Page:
France has fallen. Again with my own industry to England, which I got on the ship Alderpool. In England, I was in the Officers' Legion, in which officers served simple soldiers. We were stationed in Scotland. I applied to the so-called cichociemnych, to send me to some branch. Finally, to aviation.

After the navigation course, I made 33 combat flights in the Squadron of the Masovian Land, Squadron 300. (Jan Adam Paczka flew on Wellington Mk.X planes with BH code letters on the sides)

My second flight to Hamburg in an electromagnetic storm is described in the book by Wacław Król "Polish Aviation Squadrons in Great Britain 1940-1945".

A combat flight to Hamburg on 2/3 August 1943.

At 17:00, the crews check in in the briefing room. From the check-in we got the impression that the flight would probably be canceled due to the weather, which meteorologists presented in the darkest colors. For almost the entire 985 mile round trip, rain clouds with peaks up to 25,000 feet. Zero temperature - important due to icing - at 9,000 feet. There is icing everywhere in the clouds, from menacing to light. Along the route, near the enemy's coast, a thunderstorm. Above the target is covered with 8/10 clouds with peaks at 16,000 feet.

An hour before take-off, the crews left for their planes. We all waited for flights to be canceled.

Talks with the mechanics were interrupted every now and then by glances towards the watch office. But where there! The red rocket, announcing the cancellation of flights, is not visible! It was almost 23:00. The pilots started their engines later than usual. Taxi to take off began.

A flight to Hamburg on Wellinton without additional tanks belongs to long flights. Therefore, the plan provides for a flight of 5,000 feet, roughly halfway through the route, due to fuel efficiency. Then we were supposed to ascend, taking advantage of the gaps in the clouds. The target was to be bombed from a height of over 18,000 feet due to German anti-aircraft artillery.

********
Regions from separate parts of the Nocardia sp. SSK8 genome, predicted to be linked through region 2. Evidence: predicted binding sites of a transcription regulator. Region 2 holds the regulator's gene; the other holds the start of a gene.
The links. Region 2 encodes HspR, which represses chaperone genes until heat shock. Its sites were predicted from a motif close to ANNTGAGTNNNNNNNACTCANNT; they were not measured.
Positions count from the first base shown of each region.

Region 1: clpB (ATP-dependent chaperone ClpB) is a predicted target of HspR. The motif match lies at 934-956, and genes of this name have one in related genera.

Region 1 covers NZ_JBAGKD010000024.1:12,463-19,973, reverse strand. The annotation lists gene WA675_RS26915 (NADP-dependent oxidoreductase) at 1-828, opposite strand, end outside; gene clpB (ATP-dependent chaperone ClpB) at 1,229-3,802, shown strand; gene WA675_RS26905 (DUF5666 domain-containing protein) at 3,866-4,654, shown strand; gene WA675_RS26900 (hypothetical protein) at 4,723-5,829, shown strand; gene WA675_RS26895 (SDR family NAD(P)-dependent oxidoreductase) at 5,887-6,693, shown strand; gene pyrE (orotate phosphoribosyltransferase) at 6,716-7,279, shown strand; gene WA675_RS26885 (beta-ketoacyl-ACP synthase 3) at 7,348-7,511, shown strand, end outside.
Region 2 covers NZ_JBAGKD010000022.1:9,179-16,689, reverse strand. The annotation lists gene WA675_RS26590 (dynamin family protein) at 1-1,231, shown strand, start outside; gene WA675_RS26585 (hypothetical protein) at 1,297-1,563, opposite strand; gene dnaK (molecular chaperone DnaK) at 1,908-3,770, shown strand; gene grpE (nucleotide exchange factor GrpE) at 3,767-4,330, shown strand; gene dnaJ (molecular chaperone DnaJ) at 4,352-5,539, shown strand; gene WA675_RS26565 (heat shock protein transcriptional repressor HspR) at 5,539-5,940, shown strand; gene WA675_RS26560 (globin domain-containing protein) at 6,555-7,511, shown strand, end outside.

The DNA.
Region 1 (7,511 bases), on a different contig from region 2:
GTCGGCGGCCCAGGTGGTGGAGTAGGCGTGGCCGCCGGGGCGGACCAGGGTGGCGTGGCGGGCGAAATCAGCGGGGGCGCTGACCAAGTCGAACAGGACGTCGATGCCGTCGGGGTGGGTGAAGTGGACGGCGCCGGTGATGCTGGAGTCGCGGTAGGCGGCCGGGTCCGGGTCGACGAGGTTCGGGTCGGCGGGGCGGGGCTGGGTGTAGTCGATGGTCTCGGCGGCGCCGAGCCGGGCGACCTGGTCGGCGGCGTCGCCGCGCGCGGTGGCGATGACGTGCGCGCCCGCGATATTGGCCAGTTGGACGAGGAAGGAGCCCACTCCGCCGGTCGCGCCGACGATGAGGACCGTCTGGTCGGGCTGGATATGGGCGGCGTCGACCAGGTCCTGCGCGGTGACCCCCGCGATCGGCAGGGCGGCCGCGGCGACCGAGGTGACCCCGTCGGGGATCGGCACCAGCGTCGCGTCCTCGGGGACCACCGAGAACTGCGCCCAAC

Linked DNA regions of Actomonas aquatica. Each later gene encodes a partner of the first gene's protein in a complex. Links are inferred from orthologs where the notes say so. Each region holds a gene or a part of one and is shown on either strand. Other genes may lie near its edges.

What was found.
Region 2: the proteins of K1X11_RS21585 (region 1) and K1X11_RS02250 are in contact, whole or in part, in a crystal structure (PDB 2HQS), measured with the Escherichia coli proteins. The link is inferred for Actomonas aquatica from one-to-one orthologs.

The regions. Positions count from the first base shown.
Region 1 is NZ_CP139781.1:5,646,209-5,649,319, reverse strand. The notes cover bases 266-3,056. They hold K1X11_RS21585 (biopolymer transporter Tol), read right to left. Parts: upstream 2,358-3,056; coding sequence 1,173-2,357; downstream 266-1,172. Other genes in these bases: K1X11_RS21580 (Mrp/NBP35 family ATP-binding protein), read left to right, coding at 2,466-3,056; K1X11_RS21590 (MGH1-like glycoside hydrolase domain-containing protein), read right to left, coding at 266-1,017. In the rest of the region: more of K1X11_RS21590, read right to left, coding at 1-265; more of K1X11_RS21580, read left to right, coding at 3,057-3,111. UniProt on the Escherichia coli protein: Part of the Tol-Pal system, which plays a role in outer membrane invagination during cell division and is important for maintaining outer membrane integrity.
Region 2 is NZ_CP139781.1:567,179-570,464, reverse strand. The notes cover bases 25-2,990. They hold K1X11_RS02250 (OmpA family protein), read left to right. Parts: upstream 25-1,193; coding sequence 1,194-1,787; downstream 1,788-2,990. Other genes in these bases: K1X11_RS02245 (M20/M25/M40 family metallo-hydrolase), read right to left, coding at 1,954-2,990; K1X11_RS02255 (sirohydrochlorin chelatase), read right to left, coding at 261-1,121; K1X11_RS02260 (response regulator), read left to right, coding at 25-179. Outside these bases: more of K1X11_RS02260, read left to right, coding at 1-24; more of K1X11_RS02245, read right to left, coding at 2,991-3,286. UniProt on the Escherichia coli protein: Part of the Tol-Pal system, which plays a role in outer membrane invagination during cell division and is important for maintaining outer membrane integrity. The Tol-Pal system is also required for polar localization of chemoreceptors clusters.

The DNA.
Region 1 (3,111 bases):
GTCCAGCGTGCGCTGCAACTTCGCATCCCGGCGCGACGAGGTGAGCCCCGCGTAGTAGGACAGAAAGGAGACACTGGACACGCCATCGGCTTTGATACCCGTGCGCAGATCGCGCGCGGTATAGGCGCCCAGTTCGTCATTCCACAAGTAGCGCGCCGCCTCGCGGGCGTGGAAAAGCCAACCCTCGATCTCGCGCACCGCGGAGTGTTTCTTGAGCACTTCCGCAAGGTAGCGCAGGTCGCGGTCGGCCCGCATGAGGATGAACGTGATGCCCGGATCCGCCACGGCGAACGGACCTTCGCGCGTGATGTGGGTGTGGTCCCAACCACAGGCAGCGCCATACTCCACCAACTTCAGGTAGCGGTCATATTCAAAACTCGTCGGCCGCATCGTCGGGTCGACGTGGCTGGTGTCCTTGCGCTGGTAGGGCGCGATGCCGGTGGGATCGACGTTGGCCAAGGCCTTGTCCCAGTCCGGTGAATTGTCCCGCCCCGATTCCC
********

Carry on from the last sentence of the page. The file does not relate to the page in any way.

What if we don't find a cloud break in the second half of the tour? That is why we decided with the pilot to gain altitude immediately after take-off, up to a temperature of - 20 degrees C, at which icing practically does not exist. We were supposed to save fuel on the way back.

We were flying partly under the clouds and partly in the clouds. We have reached a temperature of - 19 degrees C at 21,500 feet. We were calm, we got a slight frost.

In terms of navigation, the flight was difficult, because after a flight of approximately 315 miles, the navigational aids ceased, which was also caused by icing of the antennas.

We flew on DR, that is, according to a plan prepared on the ground, with a few calculations along the route of the winds, of questionable value by the way. About 20 miles before we crossed the enemy's shore, we encountered a chain of cumulus clouds that rose up to 5,000 feet above our altitude. There is a disciplined silence on the plane. It is a silence peculiar to flying crews and calm, you can feel the crew's alertness and their work in it.

We're approaching that mountain of clouds.

Hello navigator, says the pilot.

Hello pilot, I'm listening.

Ahead of us is a mass of black cumulus. I'd like to skip it. Do you see What do you think about it?

A long moment of silence.